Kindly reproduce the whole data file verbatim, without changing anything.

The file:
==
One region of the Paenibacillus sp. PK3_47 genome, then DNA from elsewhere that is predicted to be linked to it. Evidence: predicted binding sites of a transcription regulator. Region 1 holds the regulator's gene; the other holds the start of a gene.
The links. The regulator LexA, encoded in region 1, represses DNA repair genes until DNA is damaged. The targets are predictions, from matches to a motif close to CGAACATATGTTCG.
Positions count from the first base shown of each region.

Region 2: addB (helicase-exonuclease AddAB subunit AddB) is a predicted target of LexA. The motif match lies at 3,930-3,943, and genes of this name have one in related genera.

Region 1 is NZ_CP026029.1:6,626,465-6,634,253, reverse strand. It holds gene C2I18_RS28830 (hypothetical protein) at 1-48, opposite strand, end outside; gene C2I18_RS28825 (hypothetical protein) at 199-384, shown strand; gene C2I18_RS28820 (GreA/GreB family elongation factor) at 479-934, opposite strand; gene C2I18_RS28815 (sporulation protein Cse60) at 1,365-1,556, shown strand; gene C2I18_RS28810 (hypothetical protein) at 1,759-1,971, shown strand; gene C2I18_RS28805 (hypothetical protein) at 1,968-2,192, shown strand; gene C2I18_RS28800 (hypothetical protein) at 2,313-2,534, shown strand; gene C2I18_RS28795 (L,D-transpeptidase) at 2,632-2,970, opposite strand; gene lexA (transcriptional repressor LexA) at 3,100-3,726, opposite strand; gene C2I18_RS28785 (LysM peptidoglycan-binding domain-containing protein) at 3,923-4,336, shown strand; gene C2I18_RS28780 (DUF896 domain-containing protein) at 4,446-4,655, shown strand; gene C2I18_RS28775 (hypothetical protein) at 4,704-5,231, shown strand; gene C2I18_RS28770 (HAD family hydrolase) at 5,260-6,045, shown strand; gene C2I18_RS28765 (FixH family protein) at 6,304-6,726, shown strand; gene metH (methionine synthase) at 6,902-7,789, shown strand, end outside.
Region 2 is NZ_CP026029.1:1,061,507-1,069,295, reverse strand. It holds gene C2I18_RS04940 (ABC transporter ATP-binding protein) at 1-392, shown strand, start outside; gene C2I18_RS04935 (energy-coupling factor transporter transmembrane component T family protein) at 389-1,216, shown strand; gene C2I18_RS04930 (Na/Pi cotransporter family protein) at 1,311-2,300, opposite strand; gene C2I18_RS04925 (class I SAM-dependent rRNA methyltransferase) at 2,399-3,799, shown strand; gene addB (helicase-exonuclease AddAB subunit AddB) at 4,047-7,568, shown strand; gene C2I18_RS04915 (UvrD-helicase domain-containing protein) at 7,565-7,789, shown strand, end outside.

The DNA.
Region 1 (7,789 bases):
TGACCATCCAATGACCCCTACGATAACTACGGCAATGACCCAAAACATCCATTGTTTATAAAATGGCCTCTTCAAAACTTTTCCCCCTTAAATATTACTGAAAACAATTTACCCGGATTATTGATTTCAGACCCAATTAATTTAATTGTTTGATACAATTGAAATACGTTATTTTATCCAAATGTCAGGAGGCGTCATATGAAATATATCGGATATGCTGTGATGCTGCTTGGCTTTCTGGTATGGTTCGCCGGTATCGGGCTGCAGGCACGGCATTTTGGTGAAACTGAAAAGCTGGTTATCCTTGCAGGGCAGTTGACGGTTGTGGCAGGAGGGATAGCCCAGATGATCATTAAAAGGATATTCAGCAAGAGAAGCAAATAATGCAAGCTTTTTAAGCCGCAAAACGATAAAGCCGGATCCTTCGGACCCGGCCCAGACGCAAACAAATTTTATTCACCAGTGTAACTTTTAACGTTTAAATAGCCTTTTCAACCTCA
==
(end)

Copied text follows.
One region of the Paenibacillus sp. PK3_47 genome, then DNA from elsewhere that is predicted to be linked to it. Evidence: predicted binding sites of a transcription regulator. Region 1 holds the regulator's gene; the other holds the start of a gene.
The links. The regulator LexA, encoded in region 1, represses DNA repair genes until DNA is damaged. The targets are predictions, from matches to a motif close to CGAACATATGTTCG.
Positions count from the first base shown of each region.

Region 2: addB (helicase-exonuclease AddAB subunit AddB) is a predicted target of LexA. The motif match lies at 3,930-3,943, and genes of this name have one in related genera.

Region 1 is NZ_CP026029.1:6,626,465-6,634,253, reverse strand. It holds gene C2I18_RS28830 (hypothetical protein) at 1-48, opposite strand, end outside; gene C2I18_RS28825 (hypothetical protein) at 199-384, shown strand; gene C2I18_RS28820 (GreA/GreB family elongation factor) at 479-934, opposite strand; gene C2I18_RS28815 (sporulation protein Cse60) at 1,365-1,556, shown strand; gene C2I18_RS28810 (hypothetical protein) at 1,759-1,971, shown strand; gene C2I18_RS28805 (hypothetical protein) at 1,968-2,192, shown strand; gene C2I18_RS28800 (hypothetical protein) at 2,313-2,534, shown strand; gene C2I18_RS28795 (L,D-transpeptidase) at 2,632-2,970, opposite strand; gene lexA (transcriptional repressor LexA) at 3,100-3,726, opposite strand; gene C2I18_RS28785 (LysM peptidoglycan-binding domain-containing protein) at 3,923-4,336, shown strand; gene C2I18_RS28780 (DUF896 domain-containing protein) at 4,446-4,655, shown strand; gene C2I18_RS28775 (hypothetical protein) at 4,704-5,231, shown strand; gene C2I18_RS28770 (HAD family hydrolase) at 5,260-6,045, shown strand; gene C2I18_RS28765 (FixH family protein) at 6,304-6,726, shown strand; gene metH (methionine synthase) at 6,902-7,789, shown strand, end outside.
Region 2 is NZ_CP026029.1:1,061,507-1,069,295, reverse strand. It holds gene C2I18_RS04940 (ABC transporter ATP-binding protein) at 1-392, shown strand, start outside; gene C2I18_RS04935 (energy-coupling factor transporter transmembrane component T family protein) at 389-1,216, shown strand; gene C2I18_RS04930 (Na/Pi cotransporter family protein) at 1,311-2,300, opposite strand; gene C2I18_RS04925 (class I SAM-dependent rRNA methyltransferase) at 2,399-3,799, shown strand; gene addB (helicase-exonuclease AddAB subunit AddB) at 4,047-7,568, shown strand; gene C2I18_RS04915 (UvrD-helicase domain-containing protein) at 7,565-7,789, shown strand, end outside.

The DNA.
Region 1 (7,789 bases):
TGACCATCCAATGACCCCTACGATAACTACGGCAATGACCCAAAACATCCATTGTTTATAAAATGGCCTCTTCAAAACTTTTCCCCCTTAAATATTACTGAAAACAATTTACCCGGATTATTGATTTCAGACCCAATTAATTTAATTGTTTGATACAATTGAAATACGTTATTTTATCCAAATGTCAGGAGGCGTCATATGAAATATATCGGATATGCTGTGATGCTGCTTGGCTTTCTGGTATGGTTCGCCGGTATCGGGCTGCAGGCACGGCATTTTGGTGAAACTGAAAAGCTGGTTATCCTTGCAGGGCAGTTGACGGTTGTGGCAGGAGGGATAGCCCAGATGATCATTAAAAGGATATTCAGCAAGAGAAGCAAATAATGCAAGCTTTTTAAGCCGCAAAACGATAAAGCCGGATCCTTCGGACCCGGCCCAGACGCAAACAAATTTTATTCACCAGTGTAACTTTTAACGTTTAAATAGCCTTTTCAACCTCA